Heading for Trouble

Our editorial (previously teased) on CTE risks associated with playing football (soccer) is now out on the British Journal of Sports Medicine. It is open access and here.

In other news, I was recently at the Alzheimer’s Association International Conference, where I presented a poster on memory loss in late-life depression. The most exciting finding, from my memory-obsessed perspective, is that the recency ratio (also here) does a great job of picking up subtle changes in biomarkers levels in individuals who show no cognitive impairment whatsoever, despite being depressed.

Poster and some more fluff AAIC 17 handout.

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Posted in Aging, Brain Damage, Cognition, Dementia, Depression, Football, Memory, Psychology, Soccer | Tagged , , , , , , ,

Dementia Showcase

On Wednesday last week (May 17), I gave a presentation at the Salford University Dementia Showcase to highlight the work we are doing at LJMU around dementia. It was a fun little conference, and I got to speak to some lovely people.

Here’s my talk:

LJMU Dementia Showcase

 

Posted in Aging, Brain Damage, Cognition, Dementia, Depression, Football, Memory, Psychology, Soccer | Tagged , ,

University of the Year

Liverpool John Moores University won University of the year at Educate North Awards. Story here.

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In other news, I need more sleep.

Posted in Uncategorized

Alzheimer’s Research UK North West Public Engagement event, May 17 2017, Salford

Has dementia had an impact on your life? Would you like to learn more about local dementia research, support services and charities?

Join us at the University of Salford for a family friendly afternoon of lab tours, interactive sessions, exhibitions, performances and workshops.

More information in the link below.

ARUK Public Poster with Eventbrite link

Posted in Aging, Dementia, Memory | Tagged

Recency ratio and Glutamate

Glutamate is the principal excitatory neurotransmitter in the central nervous system, and is thought to be involved in the process of memory encoding and storage. Glutamate disturbances have also been reported in psychiatric disorders, such as schizophrenia and major depressive disorder (MDD), and in Alzheimer’s disease. In this paper, we set out to study the relationship between cerebrospinal fluid (CSF) glutamate levels and memory performance, which we believe has not been reported previously. In particular, we focused on recall performance broken down by serial position. Our prediction was that the recency ratio (Rr), a novel cognitive marker of intellectual impairment, would be linked with CSF glutamate levels. We studied data from a group of cognitively intact elderly individuals, 28 of whom had MDD, while 19 were controls. Study results indicated that Rr levels, but no other memory score, were inversely correlated with CSF glutamate levels, although this was found only in individuals with late-life MDD. For comparison, glutamine or GABA were not correlated with any memory performance measure.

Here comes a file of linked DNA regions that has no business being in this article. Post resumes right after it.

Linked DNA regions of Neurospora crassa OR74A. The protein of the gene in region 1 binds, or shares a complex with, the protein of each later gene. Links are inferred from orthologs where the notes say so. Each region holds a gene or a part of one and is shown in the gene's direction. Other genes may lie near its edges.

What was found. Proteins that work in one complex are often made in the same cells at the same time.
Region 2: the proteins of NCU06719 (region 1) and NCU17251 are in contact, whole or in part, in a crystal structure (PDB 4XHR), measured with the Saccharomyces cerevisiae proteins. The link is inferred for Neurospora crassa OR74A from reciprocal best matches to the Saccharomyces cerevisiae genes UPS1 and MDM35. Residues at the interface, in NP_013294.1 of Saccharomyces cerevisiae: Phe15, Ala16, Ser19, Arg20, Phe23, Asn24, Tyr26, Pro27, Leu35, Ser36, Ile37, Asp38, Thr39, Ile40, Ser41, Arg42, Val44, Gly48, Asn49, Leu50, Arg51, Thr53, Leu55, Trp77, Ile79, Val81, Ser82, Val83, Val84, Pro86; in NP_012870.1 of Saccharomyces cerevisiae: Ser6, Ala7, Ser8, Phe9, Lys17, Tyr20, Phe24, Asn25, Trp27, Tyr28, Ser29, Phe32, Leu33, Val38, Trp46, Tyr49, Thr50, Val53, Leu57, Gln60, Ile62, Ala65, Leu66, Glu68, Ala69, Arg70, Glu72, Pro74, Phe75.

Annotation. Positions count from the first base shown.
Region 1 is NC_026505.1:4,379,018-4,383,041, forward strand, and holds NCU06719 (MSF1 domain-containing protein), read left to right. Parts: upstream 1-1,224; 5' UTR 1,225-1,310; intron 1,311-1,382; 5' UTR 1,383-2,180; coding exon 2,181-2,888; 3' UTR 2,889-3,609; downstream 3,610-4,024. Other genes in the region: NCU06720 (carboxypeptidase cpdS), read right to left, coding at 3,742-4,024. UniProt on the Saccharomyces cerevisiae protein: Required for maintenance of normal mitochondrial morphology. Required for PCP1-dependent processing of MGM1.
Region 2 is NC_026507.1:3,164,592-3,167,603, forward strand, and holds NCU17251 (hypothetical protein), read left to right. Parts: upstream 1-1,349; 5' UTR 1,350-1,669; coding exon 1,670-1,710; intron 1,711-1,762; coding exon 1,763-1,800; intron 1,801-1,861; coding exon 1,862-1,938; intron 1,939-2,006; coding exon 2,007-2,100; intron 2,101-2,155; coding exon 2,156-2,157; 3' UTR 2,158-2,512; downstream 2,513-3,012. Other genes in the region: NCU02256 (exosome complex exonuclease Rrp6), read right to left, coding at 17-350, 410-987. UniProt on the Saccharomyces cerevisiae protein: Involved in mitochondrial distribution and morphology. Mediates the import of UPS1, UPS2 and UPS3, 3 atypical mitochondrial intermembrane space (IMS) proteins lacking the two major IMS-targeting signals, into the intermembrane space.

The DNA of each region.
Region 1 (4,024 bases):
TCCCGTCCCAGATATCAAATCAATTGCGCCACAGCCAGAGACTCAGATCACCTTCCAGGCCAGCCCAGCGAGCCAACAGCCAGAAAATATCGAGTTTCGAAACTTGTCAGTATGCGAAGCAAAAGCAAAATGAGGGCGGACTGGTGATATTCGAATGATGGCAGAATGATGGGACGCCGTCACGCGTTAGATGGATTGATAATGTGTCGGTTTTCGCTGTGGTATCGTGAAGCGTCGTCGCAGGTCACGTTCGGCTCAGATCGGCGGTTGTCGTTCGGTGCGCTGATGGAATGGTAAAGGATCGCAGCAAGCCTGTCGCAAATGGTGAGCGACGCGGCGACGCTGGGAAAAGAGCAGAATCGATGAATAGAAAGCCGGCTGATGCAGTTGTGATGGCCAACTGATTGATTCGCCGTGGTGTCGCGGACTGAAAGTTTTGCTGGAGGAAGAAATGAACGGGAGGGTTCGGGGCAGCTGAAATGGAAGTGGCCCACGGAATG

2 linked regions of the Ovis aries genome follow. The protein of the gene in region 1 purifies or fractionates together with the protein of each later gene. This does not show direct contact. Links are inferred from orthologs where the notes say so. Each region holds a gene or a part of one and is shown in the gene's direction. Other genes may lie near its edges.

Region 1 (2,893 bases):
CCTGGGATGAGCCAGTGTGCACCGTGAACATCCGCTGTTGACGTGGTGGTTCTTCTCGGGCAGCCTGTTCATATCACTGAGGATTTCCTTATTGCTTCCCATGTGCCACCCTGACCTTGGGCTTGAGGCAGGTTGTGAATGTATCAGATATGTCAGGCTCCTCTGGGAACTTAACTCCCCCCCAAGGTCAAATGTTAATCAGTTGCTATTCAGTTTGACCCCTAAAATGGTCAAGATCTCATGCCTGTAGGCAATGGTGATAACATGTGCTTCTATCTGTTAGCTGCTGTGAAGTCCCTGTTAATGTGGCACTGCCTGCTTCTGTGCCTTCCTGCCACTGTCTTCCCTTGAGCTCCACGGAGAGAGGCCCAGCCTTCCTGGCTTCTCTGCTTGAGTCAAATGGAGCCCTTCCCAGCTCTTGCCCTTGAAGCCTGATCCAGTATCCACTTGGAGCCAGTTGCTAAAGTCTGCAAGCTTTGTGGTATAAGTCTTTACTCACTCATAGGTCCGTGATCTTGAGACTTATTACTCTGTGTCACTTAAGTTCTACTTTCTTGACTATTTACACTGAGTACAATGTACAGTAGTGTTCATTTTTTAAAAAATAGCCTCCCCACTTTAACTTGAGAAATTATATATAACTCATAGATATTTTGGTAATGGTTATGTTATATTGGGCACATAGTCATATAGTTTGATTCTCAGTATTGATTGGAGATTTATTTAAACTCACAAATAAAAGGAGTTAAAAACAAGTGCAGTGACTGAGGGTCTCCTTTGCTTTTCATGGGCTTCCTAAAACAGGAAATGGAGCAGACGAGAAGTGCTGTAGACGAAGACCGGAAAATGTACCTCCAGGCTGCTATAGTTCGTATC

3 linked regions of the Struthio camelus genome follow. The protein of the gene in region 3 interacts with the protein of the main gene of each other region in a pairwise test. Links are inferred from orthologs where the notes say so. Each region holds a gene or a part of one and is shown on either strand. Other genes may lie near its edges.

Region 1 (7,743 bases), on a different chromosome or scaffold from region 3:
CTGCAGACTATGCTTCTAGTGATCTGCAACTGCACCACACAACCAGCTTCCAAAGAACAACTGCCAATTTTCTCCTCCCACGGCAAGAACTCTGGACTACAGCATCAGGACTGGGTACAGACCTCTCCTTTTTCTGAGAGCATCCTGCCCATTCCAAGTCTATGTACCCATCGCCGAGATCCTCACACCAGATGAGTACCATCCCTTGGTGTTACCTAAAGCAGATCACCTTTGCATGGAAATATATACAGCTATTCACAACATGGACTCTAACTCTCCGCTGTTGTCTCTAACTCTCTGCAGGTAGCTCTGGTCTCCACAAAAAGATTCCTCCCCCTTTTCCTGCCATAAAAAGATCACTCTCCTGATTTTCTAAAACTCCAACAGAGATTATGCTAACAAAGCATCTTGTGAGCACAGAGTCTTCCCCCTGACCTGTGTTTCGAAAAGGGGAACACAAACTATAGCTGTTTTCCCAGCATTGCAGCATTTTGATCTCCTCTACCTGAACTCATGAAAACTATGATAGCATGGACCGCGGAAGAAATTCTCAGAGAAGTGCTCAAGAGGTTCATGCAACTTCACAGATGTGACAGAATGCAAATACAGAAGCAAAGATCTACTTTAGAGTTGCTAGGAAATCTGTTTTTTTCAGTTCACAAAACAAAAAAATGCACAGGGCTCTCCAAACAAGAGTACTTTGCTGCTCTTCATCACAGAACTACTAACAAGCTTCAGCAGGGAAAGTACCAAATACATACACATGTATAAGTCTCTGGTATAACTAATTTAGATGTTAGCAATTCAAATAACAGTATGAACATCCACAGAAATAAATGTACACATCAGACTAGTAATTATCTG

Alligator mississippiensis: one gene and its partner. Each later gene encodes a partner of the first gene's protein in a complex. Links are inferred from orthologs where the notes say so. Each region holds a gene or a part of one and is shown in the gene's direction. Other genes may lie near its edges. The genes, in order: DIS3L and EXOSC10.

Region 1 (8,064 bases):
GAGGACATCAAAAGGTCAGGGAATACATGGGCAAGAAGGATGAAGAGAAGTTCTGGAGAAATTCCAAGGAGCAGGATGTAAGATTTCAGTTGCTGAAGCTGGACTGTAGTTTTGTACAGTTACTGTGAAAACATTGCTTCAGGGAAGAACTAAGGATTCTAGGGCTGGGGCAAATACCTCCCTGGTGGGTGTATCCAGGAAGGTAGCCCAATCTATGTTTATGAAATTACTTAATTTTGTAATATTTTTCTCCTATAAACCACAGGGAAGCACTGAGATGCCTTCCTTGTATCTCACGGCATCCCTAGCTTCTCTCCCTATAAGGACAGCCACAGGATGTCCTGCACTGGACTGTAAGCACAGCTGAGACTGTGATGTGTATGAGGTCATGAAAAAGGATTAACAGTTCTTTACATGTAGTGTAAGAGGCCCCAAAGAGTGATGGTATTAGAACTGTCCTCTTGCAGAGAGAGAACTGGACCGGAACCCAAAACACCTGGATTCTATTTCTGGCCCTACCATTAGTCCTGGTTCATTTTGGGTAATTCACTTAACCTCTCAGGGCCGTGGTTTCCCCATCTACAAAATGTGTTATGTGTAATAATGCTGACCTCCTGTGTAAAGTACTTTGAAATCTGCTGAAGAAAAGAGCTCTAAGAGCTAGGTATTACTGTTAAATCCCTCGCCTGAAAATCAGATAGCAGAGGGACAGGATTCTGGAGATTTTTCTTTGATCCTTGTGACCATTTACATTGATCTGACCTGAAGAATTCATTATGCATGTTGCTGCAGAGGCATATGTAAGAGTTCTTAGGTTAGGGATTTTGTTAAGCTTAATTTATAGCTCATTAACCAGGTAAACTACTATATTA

Paper here.

 

Posted in Aging, Cognition, Depression, Memory, Psychology | Tagged , , , , , ,

Football and Dementia

Our Editorial titled “Heading for trouble: is dementia a game changer for football?” just came up on the British Journal of Sports Medicine blog. And it is here.brain-damage-300x215

Posted in Aging, Brain Damage, Cognition, Dementia, Footabll, Memory, Psychology, Soccer | Tagged , , , , , , , , , ,

The Primacy Effect and Functional Connectivity

Background: The “primacy effect,” i.e., increased memory recall for the first items of a series compared to the following items, is reduced in amnestic mild cognitive impairment (aMCI). Memory task-fMRI studies demonstrated that primacy recall is associated with higher activation of the hippocampus and temporo-parietal and frontal cortical regions in healthy subjects. Functional magnetic resonance imaging (fMRI) at resting state revealed that hippocampus functional connectivity (FC) with neocortical brain areas, including regions of the default mode network (DMN), is altered in aMCI. The present study aimed to investigate whether resting state fMRI FC between the hippocampus and cortical brain regions, especially the DMN, is associated with primacy recall performance in aMCI.

Methods: A number of 87 aMCI patients underwent resting state fMRI and verbal episodic memory assessment. FC between the left or right hippocampus, respectively, and all other voxels in gray matter was mapped voxel-wise and used in whole-brain regression analyses, testing whether FC values predicted delayed primacy recall score. The delayed primacy score was defined as the number of the first four words recalled on the California Verbal Learning Test. Additionally, a partial least squares (PLS) analysis was performed, using DMN regions as seeds to identify the association of their functional interactions with delayed primacy recall.

Results: Voxel-based analyses indicated that delayed primacy recall was mainly (positively) associated with higher FC between the left and right hippocampus. Additionally, significant associations were found for higher FC between the left hippocampus and bilateral temporal cortex, frontal cortical regions, and for higher FC between the right hippocampus and right temporal cortex, right frontal cortical regions, left medial frontal cortex and right amygdala (p < 0.01, uncorr.). PLS analysis revealed positive associations of delayed primacy recall with FC between regions of the DMN, including the left and right hippocampus, as well as middle cingulate cortex and thalamus (p < 0.04). In conclusion, in the light of decreased hippocampus function in aMCI, inter-hemispheric hippocampus FC and hippocampal FC with brain regions predominantly included in the DMN may contribute to residual primacy recall in aMCI.

Paper here.

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